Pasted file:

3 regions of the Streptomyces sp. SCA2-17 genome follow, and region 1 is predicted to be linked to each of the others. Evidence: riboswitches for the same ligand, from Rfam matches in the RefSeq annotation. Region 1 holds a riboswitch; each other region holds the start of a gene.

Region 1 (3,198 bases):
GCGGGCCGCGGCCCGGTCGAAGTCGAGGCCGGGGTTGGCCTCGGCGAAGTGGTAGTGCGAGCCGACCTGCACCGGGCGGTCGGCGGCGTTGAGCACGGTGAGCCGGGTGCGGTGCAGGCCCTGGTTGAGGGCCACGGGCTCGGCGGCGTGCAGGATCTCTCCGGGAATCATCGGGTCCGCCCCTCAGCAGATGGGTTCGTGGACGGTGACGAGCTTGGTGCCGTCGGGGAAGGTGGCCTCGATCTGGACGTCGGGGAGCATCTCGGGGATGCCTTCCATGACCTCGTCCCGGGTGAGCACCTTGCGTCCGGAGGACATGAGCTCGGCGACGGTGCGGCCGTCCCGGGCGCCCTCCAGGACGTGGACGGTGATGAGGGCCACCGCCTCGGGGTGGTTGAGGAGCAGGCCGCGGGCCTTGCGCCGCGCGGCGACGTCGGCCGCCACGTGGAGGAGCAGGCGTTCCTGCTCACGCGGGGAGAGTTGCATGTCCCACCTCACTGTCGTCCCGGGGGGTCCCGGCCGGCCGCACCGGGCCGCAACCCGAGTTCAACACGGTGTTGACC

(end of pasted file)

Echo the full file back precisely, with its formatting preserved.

3 regions of the Streptomyces sp. SCA2-17 genome follow, and region 1 is predicted to be linked to each of the others. Evidence: riboswitches for the same ligand, from Rfam matches in the RefSeq annotation. Region 1 holds a riboswitch; each other region holds the start of a gene.

Region 1 (3,198 bases):
GCGGGCCGCGGCCCGGTCGAAGTCGAGGCCGGGGTTGGCCTCGGCGAAGTGGTAGTGCGAGCCGACCTGCACCGGGCGGTCGGCGGCGTTGAGCACGGTGAGCCGGGTGCGGTGCAGGCCCTGGTTGAGGGCCACGGGCTCGGCGGCGTGCAGGATCTCTCCGGGAATCATCGGGTCCGCCCCTCAGCAGATGGGTTCGTGGACGGTGACGAGCTTGGTGCCGTCGGGGAAGGTGGCCTCGATCTGGACGTCGGGGAGCATCTCGGGGATGCCTTCCATGACCTCGTCCCGGGTGAGCACCTTGCGTCCGGAGGACATGAGCTCGGCGACGGTGCGGCCGTCCCGGGCGCCCTCCAGGACGTGGACGGTGATGAGGGCCACCGCCTCGGGGTGGTTGAGGAGCAGGCCGCGGGCCTTGCGCCGCGCGGCGACGTCGGCCGCCACGTGGAGGAGCAGGCGTTCCTGCTCACGCGGGGAGAGTTGCATGTCCCACCTCACTGTCGTCCCGGGGGGTCCCGGCCGGCCGCACCGGGCCGCAACCCGAGTTCAACACGGTGTTGACC